Fentanyl use is booming in the United States. With support from the Mexico Institute at the Woodrow Wilson International Center for Scholars, InSight Crime mapped the distribution chain, and the role of Mexico's criminal organizations in the trade in our series about fentanyl. Below are our graphic illustrations of the trade.
The alarming spike in synthetic opioid overdose deaths and the accompanying rise in the presence of fentanyl shows just how quickly long-established supply and demand for drugs can be overthrown. In a grim application of free market theory, fentanyl is the newest, cheapest, most easily-manufactured product. Demand has soared, and users are paying the price by the thousands.
Fentanyl and its precursors are produced at numerous chemical factories in China, trafficked through Mexican ports, and transported to the border and into the US by established Mexican groups by land, air, and sea. However, it also goes straight from China to the US in the mail, threatening to cut Mexican criminal groups out of the trade altogether.
Most seizures of fentanyl in Mexico from 2013-2018 took place in around the border crossings of Tijuana and Nogales or in their states of Baja California and Sonora. That same corridor is traditionally controlled by some of Mexico's largest criminal organizations.
Although they appear to play a major role in the trade, large criminal groups, such as the Sinaloa Cartel and the Jalisco Cartel New Generation (Cartel Jalisco Nueva Generación – CJNG), are not monolithic operators. Instead, they rely on specialized subcontractors throughout the distribution chain.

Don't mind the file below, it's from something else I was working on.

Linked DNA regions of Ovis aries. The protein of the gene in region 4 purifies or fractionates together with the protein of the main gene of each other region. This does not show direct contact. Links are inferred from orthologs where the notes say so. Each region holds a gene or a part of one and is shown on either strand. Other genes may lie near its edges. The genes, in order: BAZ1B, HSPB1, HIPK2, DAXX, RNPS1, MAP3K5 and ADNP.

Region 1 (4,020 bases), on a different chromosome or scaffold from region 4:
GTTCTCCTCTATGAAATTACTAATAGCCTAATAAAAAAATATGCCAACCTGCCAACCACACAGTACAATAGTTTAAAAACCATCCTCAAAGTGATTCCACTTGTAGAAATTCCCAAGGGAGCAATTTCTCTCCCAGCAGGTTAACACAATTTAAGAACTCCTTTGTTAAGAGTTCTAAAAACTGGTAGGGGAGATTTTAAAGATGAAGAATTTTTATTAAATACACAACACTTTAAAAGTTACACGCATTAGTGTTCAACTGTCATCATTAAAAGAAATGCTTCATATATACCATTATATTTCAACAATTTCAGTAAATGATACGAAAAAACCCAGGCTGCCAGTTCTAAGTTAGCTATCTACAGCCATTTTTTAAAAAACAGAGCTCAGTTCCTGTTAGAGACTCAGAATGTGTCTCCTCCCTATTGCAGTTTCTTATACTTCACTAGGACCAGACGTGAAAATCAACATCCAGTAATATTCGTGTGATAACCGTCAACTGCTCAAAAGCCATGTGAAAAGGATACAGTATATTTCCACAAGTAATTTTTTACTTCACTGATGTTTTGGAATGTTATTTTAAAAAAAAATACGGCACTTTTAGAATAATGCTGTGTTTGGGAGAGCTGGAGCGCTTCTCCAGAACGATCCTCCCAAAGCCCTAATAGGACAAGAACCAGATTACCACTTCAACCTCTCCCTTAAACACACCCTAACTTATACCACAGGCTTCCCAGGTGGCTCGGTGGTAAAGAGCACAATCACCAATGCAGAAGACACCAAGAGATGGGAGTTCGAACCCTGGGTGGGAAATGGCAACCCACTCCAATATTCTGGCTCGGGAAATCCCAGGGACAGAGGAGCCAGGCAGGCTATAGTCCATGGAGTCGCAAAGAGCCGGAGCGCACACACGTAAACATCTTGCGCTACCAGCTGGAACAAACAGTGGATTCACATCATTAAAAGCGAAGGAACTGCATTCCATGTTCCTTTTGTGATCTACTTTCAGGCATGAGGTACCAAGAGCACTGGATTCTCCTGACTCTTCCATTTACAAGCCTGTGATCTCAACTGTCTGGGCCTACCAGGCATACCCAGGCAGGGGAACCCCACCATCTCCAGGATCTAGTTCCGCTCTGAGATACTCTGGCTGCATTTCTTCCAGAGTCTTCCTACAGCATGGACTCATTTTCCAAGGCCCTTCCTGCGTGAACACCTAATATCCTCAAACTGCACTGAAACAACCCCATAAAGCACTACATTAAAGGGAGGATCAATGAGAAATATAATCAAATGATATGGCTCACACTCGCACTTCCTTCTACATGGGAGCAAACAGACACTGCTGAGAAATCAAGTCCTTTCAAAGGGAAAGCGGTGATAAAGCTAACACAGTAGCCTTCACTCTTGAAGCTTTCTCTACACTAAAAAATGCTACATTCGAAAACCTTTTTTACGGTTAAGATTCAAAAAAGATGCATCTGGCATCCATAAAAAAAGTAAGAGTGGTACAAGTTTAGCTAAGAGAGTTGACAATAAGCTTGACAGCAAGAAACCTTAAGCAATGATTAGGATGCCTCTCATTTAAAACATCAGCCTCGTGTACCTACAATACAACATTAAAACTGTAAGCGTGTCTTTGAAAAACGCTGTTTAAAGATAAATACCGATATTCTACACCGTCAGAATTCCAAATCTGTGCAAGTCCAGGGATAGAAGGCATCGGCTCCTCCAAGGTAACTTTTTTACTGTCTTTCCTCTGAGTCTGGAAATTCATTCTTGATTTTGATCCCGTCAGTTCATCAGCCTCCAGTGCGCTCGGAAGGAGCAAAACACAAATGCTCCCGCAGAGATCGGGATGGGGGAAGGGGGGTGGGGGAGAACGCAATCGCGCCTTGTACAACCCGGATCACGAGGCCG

Publicly available seizure data from Customs and Border Protection (CBP), Homeland Security Investigations (HSI), and local level law enforcement show significant increases in fentanyl seizures in the US and along the border with Mexico, suggesting an increase in the role Mexican criminal groups are playing in the trade.
Consumption of fentanyl is strongest in the Northeast United States, where Dominican gangs have traditionally controlled the white powder heroin trade that mixes well with fentanyl. These criminal groups have moved their operations to smaller towns and are shifting their sales to concentrate on fentanyl-only substances, slowly eliminating the heroin altogether.
The versatility of fentanyl and its addictive nature has contributed to its popularity for drug trafficking groups who increasingly cut fentanyl into a multitude of legacy drugs to increase their sales. The end-users, in many instances, do not know they are consuming fentanyl.
This article is part of a series on the growing demand for fentanyl and its deadly consequences done with the support of the Mexico Institute at the Woodrow Wilson International Center for Scholars. See the whole series here.